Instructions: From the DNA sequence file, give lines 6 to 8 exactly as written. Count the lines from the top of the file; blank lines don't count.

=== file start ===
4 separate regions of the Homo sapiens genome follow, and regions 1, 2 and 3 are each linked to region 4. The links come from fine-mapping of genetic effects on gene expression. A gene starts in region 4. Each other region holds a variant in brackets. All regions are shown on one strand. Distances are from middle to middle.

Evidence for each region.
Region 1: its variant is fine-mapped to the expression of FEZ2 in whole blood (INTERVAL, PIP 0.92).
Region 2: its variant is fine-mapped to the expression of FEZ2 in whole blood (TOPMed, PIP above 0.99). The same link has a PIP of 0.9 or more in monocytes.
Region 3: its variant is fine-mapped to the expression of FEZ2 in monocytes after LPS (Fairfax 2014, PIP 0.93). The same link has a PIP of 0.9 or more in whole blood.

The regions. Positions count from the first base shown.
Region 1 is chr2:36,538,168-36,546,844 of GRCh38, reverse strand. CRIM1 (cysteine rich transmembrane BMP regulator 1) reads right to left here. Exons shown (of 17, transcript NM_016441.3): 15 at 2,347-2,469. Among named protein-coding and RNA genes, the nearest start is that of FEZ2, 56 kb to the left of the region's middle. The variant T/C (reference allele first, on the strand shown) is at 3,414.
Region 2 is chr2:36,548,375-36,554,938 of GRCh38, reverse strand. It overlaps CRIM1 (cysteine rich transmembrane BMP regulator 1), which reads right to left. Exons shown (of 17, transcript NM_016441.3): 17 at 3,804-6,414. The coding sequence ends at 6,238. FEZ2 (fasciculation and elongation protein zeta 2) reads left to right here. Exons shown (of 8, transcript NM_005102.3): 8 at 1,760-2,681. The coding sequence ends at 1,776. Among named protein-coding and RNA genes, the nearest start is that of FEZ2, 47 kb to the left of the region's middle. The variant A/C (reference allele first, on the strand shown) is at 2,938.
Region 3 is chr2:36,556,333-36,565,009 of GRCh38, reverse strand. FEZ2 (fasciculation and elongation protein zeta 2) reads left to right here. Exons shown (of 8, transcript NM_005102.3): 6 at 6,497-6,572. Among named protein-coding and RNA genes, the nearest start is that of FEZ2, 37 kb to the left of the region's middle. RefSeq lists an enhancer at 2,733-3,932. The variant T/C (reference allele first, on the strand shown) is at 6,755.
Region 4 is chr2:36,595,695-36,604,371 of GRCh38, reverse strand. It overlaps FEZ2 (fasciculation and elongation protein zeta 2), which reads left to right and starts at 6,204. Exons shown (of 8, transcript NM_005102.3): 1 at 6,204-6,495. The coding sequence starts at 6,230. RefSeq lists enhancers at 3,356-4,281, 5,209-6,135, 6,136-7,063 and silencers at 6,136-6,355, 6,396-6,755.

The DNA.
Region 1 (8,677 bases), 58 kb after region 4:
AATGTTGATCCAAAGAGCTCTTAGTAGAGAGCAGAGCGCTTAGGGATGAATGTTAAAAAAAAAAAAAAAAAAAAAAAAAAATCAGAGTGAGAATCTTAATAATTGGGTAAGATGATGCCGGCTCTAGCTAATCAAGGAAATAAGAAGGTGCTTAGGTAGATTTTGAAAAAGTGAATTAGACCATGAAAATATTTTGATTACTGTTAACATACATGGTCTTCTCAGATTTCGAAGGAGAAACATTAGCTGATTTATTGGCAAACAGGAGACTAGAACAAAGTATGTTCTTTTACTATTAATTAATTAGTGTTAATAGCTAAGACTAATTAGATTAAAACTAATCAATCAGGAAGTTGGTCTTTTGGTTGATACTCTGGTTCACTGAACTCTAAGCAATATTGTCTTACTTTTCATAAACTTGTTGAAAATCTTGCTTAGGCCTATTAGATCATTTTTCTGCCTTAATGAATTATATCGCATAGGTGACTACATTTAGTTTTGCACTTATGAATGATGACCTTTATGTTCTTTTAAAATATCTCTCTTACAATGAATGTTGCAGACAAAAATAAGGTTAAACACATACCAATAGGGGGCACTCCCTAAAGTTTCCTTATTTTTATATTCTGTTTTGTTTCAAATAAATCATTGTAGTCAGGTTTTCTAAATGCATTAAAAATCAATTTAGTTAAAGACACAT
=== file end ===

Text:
The regions. Positions count from the first base shown.
Region 1 is chr2:36,538,168-36,546,844 of GRCh38, reverse strand. CRIM1 (cysteine rich transmembrane BMP regulator 1) reads right to left here. Exons shown (of 17, transcript NM_016441.3): 15 at 2,347-2,469. Among named protein-coding and RNA genes, the nearest start is that of FEZ2, 56 kb to the left of the region's middle. The variant T/C (reference allele first, on the strand shown) is at 3,414.
Region 2 is chr2:36,548,375-36,554,938 of GRCh38, reverse strand. It overlaps CRIM1 (cysteine rich transmembrane BMP regulator 1), which reads right to left. Exons shown (of 17, transcript NM_016441.3): 17 at 3,804-6,414. The coding sequence ends at 6,238. FEZ2 (fasciculation and elongation protein zeta 2) reads left to right here. Exons shown (of 8, transcript NM_005102.3): 8 at 1,760-2,681. The coding sequence ends at 1,776. Among named protein-coding and RNA genes, the nearest start is that of FEZ2, 47 kb to the left of the region's middle. The variant A/C (reference allele first, on the strand shown) is at 2,938.